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Thread: Swap usage not available in System monitor

  1. #11
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    Re: Swap usage not available in System monitor

    Quote Originally Posted by deadflowr View Post
    Your swap UUIDs don't match.
    I'd simply edit the fstab file and remove the swap UUID and replace it with the one for sda10.
    You guys are good! I also noticed that and fixed it and it mounted.
    Thanks!
    Last edited by Cavsfan; January 11th, 2013 at 07:26 PM.
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  2. #12
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    Re: Swap usage not available in System monitor

    I hate having to learn the same lesson more than once. But, at least I had fun.

    I got rid of my other swap files and trimmed the swap on the primary partition from 4GB to 1GB. I have never seen 2k used on any of my Ubuntus.
    I have 4GB of memory and it suspends and wakes just fine.

    Then I reboot. Whoops! I'm looking at grub rescue because I had my grub installed on Raring. I hate when that happens: I forget to install my grub on my main Ubuntu.

    Luckily I have been there before and used my Lucid install disk to recover. It worked better than my Quantal disk which kept giving me errors about something missing.

    So I gained a little disk space and reduced the number of partitions.

    Code:
    cavsfan@cavsfan-MS-7529:~$ sudo blkid -c /dev/null -o list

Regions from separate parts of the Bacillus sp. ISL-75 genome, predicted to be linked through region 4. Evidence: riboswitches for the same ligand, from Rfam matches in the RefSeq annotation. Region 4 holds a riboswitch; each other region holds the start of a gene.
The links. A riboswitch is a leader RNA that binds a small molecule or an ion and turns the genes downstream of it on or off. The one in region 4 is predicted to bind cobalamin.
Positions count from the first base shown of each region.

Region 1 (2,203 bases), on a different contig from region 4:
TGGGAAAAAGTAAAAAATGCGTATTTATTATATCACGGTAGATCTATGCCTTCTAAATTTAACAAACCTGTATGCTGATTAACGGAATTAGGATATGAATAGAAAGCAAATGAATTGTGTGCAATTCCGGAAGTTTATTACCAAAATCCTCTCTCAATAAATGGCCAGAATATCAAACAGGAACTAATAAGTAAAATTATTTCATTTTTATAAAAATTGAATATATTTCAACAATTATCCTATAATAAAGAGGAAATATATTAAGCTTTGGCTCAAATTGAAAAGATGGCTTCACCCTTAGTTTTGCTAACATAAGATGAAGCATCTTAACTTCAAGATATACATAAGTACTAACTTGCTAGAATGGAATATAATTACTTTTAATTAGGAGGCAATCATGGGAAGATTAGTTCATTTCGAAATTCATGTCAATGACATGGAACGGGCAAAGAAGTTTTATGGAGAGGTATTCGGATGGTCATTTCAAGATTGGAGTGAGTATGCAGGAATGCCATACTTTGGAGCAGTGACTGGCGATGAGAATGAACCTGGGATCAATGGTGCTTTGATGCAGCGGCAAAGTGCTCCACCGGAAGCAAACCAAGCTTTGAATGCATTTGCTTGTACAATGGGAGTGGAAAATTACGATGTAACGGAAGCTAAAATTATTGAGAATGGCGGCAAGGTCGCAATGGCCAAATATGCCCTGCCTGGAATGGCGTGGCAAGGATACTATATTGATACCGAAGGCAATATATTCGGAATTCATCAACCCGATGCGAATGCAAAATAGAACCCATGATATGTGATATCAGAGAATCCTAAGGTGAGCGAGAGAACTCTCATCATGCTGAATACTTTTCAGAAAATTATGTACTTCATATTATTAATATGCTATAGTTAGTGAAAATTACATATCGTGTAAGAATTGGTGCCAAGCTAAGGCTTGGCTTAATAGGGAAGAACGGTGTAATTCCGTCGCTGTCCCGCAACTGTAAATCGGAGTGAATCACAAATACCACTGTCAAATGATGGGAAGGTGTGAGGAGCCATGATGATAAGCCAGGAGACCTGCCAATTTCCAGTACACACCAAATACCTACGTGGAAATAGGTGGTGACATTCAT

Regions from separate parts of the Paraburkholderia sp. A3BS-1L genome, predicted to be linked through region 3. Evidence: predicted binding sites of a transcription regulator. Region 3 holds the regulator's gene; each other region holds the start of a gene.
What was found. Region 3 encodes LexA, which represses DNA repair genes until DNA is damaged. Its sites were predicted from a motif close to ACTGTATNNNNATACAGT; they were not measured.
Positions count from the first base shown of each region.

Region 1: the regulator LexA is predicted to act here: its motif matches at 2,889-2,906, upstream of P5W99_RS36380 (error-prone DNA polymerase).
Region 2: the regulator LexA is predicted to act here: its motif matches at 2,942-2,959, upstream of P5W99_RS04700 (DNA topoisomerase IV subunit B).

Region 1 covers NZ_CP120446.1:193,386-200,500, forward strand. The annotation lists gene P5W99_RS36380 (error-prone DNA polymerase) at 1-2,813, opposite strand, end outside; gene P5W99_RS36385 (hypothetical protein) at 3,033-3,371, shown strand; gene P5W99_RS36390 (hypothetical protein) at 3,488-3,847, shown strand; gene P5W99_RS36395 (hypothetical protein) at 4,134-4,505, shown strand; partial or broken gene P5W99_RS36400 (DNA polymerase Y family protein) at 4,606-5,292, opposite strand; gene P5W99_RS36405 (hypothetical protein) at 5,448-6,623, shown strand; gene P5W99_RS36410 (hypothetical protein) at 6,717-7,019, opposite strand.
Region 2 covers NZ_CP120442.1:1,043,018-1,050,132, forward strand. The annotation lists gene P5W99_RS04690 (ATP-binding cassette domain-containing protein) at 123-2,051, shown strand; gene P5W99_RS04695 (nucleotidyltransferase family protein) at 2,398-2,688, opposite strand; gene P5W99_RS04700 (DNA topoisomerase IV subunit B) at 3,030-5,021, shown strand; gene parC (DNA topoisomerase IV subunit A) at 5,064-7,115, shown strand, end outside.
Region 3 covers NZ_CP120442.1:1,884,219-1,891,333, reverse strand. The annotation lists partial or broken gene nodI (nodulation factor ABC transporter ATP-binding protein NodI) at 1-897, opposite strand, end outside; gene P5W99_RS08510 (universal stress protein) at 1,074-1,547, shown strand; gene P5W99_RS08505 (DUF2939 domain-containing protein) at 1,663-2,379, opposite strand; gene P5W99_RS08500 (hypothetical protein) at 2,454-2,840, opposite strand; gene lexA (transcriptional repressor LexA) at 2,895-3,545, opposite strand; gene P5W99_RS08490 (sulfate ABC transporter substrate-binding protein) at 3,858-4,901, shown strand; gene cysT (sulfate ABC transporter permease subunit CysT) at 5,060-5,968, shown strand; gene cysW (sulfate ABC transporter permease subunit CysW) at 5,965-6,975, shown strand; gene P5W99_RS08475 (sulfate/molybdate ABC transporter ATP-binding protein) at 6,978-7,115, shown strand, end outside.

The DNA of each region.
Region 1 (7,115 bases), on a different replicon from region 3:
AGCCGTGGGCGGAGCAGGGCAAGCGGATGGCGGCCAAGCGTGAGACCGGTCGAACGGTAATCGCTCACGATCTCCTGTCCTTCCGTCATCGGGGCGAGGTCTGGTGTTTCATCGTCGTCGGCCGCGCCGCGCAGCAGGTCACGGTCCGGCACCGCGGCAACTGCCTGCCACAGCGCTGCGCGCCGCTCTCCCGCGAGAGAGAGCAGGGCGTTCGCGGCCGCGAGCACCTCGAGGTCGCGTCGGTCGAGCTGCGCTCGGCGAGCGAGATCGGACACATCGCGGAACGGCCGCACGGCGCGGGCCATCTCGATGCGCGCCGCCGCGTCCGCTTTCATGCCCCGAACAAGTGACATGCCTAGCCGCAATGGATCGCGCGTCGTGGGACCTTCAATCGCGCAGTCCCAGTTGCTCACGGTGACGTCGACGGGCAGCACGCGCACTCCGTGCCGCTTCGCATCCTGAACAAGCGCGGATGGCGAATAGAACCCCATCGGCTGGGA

[sudo] password for cavsfan: 
    device                 fs_type   label      mount point                UUID
    -----------------------------------------------------------------------------------------------------------
    /dev/sda1              ntfs      C:         (not mounted)              1CFC7A8DFC7A60C6
    /dev/sda2              ext4      Lucid      /media/cavsfan/Lucid       a162dc8a-e4df-4b79-b4c3-524761ff7ae1
    /dev/sda3              swap                 <swap>                     2a80f59e-e7c3-418e-aab2-ab5d19255a2f
    /dev/sda5              ext4      Precise    (not mounted)              3b8b1954-24e6-4a5e-9074-70a1a94ed4be
    /dev/sda6              ext4      Quantal    (not mounted)              b5fc902c-0bf0-45b3-95a1-29f3c46dfe6a
    /dev/sda7              ext4      Raring     /                          a6b7ac97-488f-4e87-b6af-247fcbf6df77
    cavsfan@cavsfan-MS-7529:~$
    Makes me wonder if we even need swap files any more.
    Guess I'm cured now. Thanks!
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  3. #13
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    Re: Swap usage not available in System monitor

    Quote Originally Posted by VinDSL View Post
    Working OK here, too...
    Maybe the "trick" is to have 1 GiB RAM. LoL!
    That must be it! LoL! I see you are using swap and I have never seen any swap used here.
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  4. #14
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    Re: Swap usage not available in System monitor

    Quote Originally Posted by Cavsfan View Post
    I see you are using swap and I have never seen any swap used here.
    You can always play around with your swappiness settings, so called.

    I run the following, at the bottom of my sysctl.conf file (/etc/sysctl.conf)...

    Code:
    # For Avast!
    kernel.shmmax=100000000
    #